Lim Pei Ni Charissa v Public Prosecutor

Judgment Date20 July 2006
Date20 July 2006
Docket NumberMagistrate's Appeal No 149 of 2005
CourtHigh Court (Singapore)
Lim Pei Ni Charissa
Public Prosecutor

[2006] SGHC 128

Tay Yong Kwang J

Magistrate's Appeal No 149 of 2005

High Court

Criminal Procedure and Sentencing–Appeal–Appellant convicted on seven charges for abetment of cheating offences based on trial judge's findings of fact–Trial judge preferring prosecution witnesses' version of facts–Whether trial judge erring in findings of fact and assessment of veracity and credibility of witnesses–Whether appellant's conviction should be set aside–Criminal Procedure and Sentencing–Sentencing–Young offenders–Appellant convicted on seven charges for abetment of cheating offences–Appellant between 17 and 18 years old at time of offences–Factors to consider when deciding whether appellant should be sentenced to probation rather than imprisonment

The appellant was convicted on seven charges under s 420 read with s 109 of the Penal Code (Cap 224, 1985 Rev Ed) for the abetment of cheating offences relating to the use of stolen credit cards and was sentenced to 33 months' imprisonment by the trial judge. The appellant was between 17 and 18 years of age at the time of the offences. The credit cards had been stolen by the appellant's then boyfriend (“Loo”) who had then used the credit cards to make various purchases over two periods in 2003 and 2004. Many of the purchases were made for the appellant's benefit.

In her defence against the charges, the appellant submitted that she did not know that Loo had been using stolen credit cards when he made the purchases for her. The trial judge preferred the version of facts presented by the Prosecution that the appellant had agreed with Loo to use the stolen credit cards to make purchases thus showing her intention to be a party to the conspiracy. The Prosecution's main witness was Loo, whom the trial judge found to be a truthful and forthright witness and whose testimony was corroborated, in parts, by his father. On the other hand, the trial judge found the appellant to be an unreliable witness.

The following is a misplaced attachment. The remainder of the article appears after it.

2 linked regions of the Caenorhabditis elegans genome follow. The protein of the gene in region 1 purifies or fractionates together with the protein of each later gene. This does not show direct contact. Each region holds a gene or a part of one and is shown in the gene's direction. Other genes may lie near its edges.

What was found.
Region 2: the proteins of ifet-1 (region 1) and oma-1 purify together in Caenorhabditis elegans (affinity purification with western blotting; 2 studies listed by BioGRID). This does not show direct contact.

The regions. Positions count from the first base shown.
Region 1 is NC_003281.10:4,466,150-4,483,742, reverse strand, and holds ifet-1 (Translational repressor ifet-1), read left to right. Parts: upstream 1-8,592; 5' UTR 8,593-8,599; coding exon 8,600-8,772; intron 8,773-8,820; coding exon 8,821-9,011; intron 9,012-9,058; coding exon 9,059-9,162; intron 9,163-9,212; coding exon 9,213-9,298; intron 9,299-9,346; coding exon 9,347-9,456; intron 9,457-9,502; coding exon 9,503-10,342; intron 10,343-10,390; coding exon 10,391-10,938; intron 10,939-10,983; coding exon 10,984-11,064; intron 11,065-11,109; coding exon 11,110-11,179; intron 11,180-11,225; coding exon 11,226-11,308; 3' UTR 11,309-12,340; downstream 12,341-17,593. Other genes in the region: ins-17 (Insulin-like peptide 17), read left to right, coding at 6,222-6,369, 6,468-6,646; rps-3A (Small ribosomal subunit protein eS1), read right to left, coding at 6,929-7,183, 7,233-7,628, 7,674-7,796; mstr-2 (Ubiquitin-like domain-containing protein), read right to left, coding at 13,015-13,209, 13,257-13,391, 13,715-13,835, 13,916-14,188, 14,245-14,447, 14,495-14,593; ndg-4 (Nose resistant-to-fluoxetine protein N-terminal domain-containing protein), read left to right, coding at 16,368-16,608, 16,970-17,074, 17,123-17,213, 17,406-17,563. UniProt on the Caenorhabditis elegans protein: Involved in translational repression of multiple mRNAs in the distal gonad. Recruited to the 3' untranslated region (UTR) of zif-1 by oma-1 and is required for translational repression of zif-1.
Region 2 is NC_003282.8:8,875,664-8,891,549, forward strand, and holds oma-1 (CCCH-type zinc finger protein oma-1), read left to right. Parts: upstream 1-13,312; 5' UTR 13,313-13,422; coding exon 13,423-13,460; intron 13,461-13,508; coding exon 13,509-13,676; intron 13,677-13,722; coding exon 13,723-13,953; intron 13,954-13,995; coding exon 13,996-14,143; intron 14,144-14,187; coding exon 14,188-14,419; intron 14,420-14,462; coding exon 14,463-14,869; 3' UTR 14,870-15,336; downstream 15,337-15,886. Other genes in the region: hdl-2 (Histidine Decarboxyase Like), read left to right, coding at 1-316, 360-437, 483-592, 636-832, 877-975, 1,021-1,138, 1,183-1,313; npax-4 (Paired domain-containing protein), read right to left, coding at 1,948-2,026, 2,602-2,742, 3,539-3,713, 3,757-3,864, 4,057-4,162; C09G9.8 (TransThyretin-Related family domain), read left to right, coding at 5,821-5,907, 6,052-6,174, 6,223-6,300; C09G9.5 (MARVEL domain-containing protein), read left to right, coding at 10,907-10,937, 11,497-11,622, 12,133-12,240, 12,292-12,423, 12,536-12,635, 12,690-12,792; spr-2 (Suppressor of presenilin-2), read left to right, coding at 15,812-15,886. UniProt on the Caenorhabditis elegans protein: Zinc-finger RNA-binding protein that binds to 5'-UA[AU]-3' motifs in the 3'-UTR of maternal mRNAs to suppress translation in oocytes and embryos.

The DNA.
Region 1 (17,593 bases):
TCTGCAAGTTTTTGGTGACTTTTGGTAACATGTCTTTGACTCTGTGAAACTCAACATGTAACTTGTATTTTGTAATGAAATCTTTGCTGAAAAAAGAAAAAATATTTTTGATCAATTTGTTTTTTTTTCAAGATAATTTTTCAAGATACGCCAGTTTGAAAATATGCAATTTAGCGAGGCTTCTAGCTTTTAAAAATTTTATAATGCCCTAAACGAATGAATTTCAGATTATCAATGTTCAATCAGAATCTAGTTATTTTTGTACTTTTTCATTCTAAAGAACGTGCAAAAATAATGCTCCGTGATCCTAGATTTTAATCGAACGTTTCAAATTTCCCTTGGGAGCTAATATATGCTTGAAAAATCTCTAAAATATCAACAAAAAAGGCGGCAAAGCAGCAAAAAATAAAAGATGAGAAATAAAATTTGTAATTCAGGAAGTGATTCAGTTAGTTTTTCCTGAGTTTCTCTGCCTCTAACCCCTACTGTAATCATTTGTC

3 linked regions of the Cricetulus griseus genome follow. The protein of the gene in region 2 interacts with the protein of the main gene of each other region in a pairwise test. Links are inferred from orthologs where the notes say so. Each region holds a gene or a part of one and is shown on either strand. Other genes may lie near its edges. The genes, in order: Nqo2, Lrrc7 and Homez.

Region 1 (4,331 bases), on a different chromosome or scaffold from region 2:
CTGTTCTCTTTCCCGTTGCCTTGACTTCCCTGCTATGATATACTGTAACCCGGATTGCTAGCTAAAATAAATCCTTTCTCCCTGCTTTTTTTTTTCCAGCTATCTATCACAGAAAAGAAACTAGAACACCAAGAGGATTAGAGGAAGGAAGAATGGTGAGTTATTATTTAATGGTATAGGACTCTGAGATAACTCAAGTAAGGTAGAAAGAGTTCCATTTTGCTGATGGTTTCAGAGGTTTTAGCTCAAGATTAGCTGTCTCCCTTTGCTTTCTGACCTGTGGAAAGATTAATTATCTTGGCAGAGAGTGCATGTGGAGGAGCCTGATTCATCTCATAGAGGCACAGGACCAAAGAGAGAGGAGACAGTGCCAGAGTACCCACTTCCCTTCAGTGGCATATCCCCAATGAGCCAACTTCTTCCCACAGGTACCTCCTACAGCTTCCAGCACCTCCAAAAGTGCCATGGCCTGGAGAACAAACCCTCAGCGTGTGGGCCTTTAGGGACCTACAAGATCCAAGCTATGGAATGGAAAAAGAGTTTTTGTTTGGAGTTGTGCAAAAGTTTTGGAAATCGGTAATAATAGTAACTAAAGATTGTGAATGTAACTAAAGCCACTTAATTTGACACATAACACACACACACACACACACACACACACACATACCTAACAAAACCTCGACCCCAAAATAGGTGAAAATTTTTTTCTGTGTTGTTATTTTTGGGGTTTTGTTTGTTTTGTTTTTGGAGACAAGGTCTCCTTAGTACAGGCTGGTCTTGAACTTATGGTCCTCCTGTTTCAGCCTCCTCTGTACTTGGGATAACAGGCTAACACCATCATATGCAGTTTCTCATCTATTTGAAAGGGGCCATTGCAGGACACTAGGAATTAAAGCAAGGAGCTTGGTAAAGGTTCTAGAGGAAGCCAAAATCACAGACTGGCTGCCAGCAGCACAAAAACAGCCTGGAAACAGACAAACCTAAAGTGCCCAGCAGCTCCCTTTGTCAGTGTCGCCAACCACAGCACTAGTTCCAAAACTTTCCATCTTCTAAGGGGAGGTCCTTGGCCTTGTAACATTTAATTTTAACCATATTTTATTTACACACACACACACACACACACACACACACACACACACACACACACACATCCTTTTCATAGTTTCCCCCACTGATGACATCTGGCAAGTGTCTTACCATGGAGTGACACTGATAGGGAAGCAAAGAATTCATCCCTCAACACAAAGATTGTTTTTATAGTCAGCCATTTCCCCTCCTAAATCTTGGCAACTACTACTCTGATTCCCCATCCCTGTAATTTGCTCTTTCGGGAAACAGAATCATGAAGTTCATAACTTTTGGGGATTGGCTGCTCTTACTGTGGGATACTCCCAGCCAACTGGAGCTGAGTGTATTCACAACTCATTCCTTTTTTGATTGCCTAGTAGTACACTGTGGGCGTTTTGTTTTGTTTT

The trial judge considered: (a) the long duration of the conspiracy; (b) the appellant's lack of remorse; and (c) the need for offences involving credit-card fraud to be punished severely in order to deter similarly-minded persons in future, as reasons why the appellant was to be imprisoned rather than be put on probation. The appellant appealed against her conviction and sentence on the ground that the trial judge had erred in his findings of fact and his assessment of the veracity and credibility of the relevant witnesses.

Held, dismissing the appeal against conviction and allowing the appeal against sentence:

(1) An appellate judge had to defer to the findings of fact made by a trial judge which were based on the assessment of witnesses, unless they were clearly wrong or wholly against the weight of the evidence. If an appellate judge wished to reverse a trial judge's decision, he had to not merely entertain doubts as to whether the decision was right, but had to be convinced that it was wrong. The trial judge had applied his mind carefully to the relevant issues and had made a careful assessment of the credibility and testimony of each witness. The trial judge's decision to believe Loo's testimony over that of the appellant could not be faulted. As the elements of the offence of abetment by conspiracy were made out by Loo's version of the facts, the conviction was affirmed: at [4], [12] and [13].

(2) In relation to the appeal against sentence, the general principle was that rehabilitation (ie probation) was the dominant consideration where the offender was 21 years and below. In all such cases, even those involving an egregious offence or a recalcitrant offender, the guiding principle was the likely responsiveness of the young offender to rehabilitation. However, probation was not granted as of right and the court had to take into account all the circumstances of the case including the nature of the offence, the character of the offender and the probation report. In essence, the court had to strive to strike a balance between public interest and the interest of the offender: at [16] and [17].